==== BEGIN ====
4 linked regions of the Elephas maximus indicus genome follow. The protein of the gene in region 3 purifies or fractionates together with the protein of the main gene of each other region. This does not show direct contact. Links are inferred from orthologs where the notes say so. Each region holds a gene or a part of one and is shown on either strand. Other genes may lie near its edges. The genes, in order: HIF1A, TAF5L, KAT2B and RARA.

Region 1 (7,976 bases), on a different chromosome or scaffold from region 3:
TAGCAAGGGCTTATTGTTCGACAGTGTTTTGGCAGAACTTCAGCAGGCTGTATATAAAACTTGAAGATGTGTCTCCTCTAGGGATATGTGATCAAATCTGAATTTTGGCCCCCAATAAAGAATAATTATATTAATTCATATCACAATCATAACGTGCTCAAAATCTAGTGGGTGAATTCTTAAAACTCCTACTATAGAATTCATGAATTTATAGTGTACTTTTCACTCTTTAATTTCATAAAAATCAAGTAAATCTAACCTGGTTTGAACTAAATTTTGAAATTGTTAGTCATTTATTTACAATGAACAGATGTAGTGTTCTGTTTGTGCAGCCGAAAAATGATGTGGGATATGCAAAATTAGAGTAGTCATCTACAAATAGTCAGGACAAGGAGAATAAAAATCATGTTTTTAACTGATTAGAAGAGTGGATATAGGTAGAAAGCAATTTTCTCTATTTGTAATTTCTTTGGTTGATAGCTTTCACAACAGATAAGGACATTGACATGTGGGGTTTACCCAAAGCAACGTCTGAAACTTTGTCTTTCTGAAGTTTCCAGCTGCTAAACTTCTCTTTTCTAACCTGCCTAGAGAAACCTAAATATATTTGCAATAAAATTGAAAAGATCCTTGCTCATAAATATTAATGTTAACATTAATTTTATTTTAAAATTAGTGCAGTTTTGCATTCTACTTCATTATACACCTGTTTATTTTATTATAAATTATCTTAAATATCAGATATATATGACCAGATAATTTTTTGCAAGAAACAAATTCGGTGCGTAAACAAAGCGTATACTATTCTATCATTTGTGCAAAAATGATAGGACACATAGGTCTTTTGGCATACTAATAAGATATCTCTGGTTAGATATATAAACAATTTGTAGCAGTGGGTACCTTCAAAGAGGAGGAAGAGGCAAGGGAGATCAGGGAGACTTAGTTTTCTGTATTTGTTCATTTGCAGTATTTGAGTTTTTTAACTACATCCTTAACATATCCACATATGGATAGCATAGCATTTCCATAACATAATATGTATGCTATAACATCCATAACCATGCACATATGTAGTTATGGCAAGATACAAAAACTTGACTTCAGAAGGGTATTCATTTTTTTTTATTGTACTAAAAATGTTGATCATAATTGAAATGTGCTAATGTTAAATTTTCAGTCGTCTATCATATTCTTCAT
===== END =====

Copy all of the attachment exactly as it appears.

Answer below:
4 linked regions of the Elephas maximus indicus genome follow. The protein of the gene in region 3 purifies or fractionates together with the protein of the main gene of each other region. This does not show direct contact. Links are inferred from orthologs where the notes say so. Each region holds a gene or a part of one and is shown on either strand. Other genes may lie near its edges. The genes, in order: HIF1A, TAF5L, KAT2B and RARA.

Region 1 (7,976 bases), on a different chromosome or scaffold from region 3:
TAGCAAGGGCTTATTGTTCGACAGTGTTTTGGCAGAACTTCAGCAGGCTGTATATAAAACTTGAAGATGTGTCTCCTCTAGGGATATGTGATCAAATCTGAATTTTGGCCCCCAATAAAGAATAATTATATTAATTCATATCACAATCATAACGTGCTCAAAATCTAGTGGGTGAATTCTTAAAACTCCTACTATAGAATTCATGAATTTATAGTGTACTTTTCACTCTTTAATTTCATAAAAATCAAGTAAATCTAACCTGGTTTGAACTAAATTTTGAAATTGTTAGTCATTTATTTACAATGAACAGATGTAGTGTTCTGTTTGTGCAGCCGAAAAATGATGTGGGATATGCAAAATTAGAGTAGTCATCTACAAATAGTCAGGACAAGGAGAATAAAAATCATGTTTTTAACTGATTAGAAGAGTGGATATAGGTAGAAAGCAATTTTCTCTATTTGTAATTTCTTTGGTTGATAGCTTTCACAACAGATAAGGACATTGACATGTGGGGTTTACCCAAAGCAACGTCTGAAACTTTGTCTTTCTGAAGTTTCCAGCTGCTAAACTTCTCTTTTCTAACCTGCCTAGAGAAACCTAAATATATTTGCAATAAAATTGAAAAGATCCTTGCTCATAAATATTAATGTTAACATTAATTTTATTTTAAAATTAGTGCAGTTTTGCATTCTACTTCATTATACACCTGTTTATTTTATTATAAATTATCTTAAATATCAGATATATATGACCAGATAATTTTTTGCAAGAAACAAATTCGGTGCGTAAACAAAGCGTATACTATTCTATCATTTGTGCAAAAATGATAGGACACATAGGTCTTTTGGCATACTAATAAGATATCTCTGGTTAGATATATAAACAATTTGTAGCAGTGGGTACCTTCAAAGAGGAGGAAGAGGCAAGGGAGATCAGGGAGACTTAGTTTTCTGTATTTGTTCATTTGCAGTATTTGAGTTTTTTAACTACATCCTTAACATATCCACATATGGATAGCATAGCATTTCCATAACATAATATGTATGCTATAACATCCATAACCATGCACATATGTAGTTATGGCAAGATACAAAAACTTGACTTCAGAAGGGTATTCATTTTTTTTTATTGTACTAAAAATGTTGATCATAATTGAAATGTGCTAATGTTAAATTTTCAGTCGTCTATCATATTCTTCAT